Very good examples of USB SSDs
Now that we know some more about how USB solid state drives work and what makes them fast, let’s see how far they can get with capacities, speeds, and prices!
The Samsung T5 Portable SSD is a suite of four different products (250GB, 500GB, 1TB, 2TB). So you have where to choose from, and if you are curious and can afford, then you can get a 2TB USB SSD that supports the latest USB generation, the 3.1 “Gen 2” one. All four items support read and write speeds up to 540 MB/s (well, if we multiply this by 8, we aren’t exactly getting 10 Gb per second, maybe the next years we will see faster drives), but this is still quite impressive and comparable to what SATA SSDs can do for us!
Samsung T5 SSDs are not as tiny as memory sticks are: their dimensions are 7.4 x 5.73 x 1.05 cm, and their weight is 51 grams (though the exact weight can vary by capacity, so the 1 and 2 TB parts might be slightly heavier).
These SSDs are backwards-compatible with USB 3.0 (aka 3.1 Gen 1) and 2.0, so don’t worry if your PC doesn’t support the most recent USB versions (but in that case expect the speeds to be lower). The smaller-capacity 250GB and 500GB SSDs are blue (Alluring Blue), while the “terabytic” ones are black (Deep Black). They also support AES 256-bit hardware encryption. Their warranty is 3 years long.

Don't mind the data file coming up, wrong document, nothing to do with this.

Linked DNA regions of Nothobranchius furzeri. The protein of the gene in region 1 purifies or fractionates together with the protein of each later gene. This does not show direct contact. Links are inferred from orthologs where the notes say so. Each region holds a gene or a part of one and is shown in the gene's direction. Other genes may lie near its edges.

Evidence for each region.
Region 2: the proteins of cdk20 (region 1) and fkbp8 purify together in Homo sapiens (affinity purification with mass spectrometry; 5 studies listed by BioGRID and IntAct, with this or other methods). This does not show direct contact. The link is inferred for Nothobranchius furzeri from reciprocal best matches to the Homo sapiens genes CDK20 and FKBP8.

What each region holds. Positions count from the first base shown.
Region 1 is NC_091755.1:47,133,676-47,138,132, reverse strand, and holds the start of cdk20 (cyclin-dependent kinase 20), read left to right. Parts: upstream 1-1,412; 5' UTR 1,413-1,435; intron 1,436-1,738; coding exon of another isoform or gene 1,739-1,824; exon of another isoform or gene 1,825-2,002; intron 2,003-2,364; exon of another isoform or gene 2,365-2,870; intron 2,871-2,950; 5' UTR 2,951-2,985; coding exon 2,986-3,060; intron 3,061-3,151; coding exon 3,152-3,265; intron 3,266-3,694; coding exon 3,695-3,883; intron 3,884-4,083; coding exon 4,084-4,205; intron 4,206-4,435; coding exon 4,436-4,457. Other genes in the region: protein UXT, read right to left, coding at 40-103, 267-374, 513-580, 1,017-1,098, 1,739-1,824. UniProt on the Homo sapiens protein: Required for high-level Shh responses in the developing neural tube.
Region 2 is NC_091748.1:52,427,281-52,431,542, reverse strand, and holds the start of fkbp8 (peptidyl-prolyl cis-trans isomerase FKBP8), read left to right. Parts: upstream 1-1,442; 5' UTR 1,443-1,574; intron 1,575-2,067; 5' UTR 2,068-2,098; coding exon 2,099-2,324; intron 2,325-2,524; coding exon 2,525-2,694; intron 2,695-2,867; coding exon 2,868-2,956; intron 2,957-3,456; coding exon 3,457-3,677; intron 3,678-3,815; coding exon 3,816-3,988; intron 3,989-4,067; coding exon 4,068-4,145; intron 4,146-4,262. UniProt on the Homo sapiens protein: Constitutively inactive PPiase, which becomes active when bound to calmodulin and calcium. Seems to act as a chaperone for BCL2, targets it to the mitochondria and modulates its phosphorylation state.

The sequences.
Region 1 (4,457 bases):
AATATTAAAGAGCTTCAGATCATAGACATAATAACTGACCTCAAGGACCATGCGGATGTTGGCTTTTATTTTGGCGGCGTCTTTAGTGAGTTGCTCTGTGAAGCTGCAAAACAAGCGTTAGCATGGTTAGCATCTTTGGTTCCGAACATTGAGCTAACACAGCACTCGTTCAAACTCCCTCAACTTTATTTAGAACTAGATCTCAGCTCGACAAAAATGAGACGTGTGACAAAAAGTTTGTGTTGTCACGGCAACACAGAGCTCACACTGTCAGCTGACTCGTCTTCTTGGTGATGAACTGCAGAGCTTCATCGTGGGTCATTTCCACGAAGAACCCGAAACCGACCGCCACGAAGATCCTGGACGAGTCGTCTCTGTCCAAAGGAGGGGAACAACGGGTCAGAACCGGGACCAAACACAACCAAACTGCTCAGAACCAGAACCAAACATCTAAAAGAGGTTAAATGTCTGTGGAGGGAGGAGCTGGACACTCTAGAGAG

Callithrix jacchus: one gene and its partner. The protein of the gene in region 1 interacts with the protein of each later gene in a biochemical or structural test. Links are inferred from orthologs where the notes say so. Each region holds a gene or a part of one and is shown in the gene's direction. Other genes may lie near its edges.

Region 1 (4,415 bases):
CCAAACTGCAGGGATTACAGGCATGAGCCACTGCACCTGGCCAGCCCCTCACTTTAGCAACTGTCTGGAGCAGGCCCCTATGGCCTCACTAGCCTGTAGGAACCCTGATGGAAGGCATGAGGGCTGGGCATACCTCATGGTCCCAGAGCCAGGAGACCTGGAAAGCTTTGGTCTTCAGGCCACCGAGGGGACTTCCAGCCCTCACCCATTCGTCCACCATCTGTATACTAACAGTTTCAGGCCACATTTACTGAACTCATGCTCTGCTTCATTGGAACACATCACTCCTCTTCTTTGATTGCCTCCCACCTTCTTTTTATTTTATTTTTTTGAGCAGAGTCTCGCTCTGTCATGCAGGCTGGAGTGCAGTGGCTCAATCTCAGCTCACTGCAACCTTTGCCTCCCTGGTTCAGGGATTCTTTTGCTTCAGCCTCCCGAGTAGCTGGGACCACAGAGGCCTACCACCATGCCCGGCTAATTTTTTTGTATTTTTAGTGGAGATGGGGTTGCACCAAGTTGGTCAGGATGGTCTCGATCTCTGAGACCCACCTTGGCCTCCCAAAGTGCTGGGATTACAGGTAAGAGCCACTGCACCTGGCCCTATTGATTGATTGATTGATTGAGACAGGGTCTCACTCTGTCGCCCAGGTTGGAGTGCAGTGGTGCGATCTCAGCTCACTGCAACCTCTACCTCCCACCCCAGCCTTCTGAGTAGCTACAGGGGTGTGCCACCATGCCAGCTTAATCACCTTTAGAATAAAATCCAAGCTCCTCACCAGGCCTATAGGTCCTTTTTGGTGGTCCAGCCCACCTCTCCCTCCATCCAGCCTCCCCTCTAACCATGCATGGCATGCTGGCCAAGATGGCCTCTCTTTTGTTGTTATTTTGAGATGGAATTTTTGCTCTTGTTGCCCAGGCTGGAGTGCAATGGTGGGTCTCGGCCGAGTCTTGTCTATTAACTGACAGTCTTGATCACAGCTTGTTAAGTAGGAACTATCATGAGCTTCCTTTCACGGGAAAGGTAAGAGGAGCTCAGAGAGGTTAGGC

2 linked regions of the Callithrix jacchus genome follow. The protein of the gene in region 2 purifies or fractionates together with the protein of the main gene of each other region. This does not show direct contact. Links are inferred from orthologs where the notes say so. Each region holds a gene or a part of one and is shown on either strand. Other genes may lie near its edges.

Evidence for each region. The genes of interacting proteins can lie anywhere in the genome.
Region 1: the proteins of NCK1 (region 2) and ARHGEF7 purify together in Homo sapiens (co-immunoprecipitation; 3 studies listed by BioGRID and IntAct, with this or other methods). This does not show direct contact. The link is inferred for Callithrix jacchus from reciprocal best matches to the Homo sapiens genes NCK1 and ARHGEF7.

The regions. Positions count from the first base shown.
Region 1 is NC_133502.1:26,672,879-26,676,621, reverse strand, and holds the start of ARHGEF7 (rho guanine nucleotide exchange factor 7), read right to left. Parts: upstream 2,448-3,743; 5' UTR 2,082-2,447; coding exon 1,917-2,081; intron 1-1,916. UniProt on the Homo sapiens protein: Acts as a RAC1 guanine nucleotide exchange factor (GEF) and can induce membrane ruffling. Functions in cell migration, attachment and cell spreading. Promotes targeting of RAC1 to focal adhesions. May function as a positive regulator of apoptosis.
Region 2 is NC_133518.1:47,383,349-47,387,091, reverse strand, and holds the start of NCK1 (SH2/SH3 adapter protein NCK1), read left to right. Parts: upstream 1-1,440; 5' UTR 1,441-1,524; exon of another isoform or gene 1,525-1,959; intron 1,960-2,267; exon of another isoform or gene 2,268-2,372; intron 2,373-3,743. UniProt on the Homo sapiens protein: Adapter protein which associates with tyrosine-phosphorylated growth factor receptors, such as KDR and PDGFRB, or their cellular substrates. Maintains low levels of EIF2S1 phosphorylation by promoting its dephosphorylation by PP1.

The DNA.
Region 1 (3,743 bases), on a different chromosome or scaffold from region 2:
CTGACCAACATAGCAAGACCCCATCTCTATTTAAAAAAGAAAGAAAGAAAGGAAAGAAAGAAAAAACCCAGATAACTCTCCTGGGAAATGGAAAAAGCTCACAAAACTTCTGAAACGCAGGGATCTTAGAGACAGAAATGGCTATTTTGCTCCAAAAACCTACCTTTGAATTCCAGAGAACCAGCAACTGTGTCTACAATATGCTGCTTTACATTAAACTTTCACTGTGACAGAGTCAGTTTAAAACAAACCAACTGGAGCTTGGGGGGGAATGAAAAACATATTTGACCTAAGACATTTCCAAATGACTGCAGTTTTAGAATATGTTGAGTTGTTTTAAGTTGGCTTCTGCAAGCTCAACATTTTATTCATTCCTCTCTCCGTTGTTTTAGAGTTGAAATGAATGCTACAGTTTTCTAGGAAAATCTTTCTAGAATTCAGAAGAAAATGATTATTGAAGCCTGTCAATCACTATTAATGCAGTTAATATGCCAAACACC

You need only a compatible USB cable for connecting such an SSD to your desktop/laptop PC. See their specifications here:
As for the prices, the 2TB part would normally cost almost $500, but with a generous discount that may be only around $300. However, it’s still much money. But the discount makes it more affordable than a NVME SSD of 2 TB.
And remember: it’s two terabytes. What can we store within two TB of space? Your family & travel photos would find a pretty generous space on such a drive. Along with your preferred music as well. While it’s also fast and portable. Well, even the smaller models would provide great performance and enough space for much personal stuff!
Check their prices here:
Discounts are welcome, but life teaches us that we cannot rely on discounts for a very long time. Basic price has to be paid attention to. And maybe some of you want great performance and storage for not that much money. So let’s see another suite that is a good candidate to “Best value”.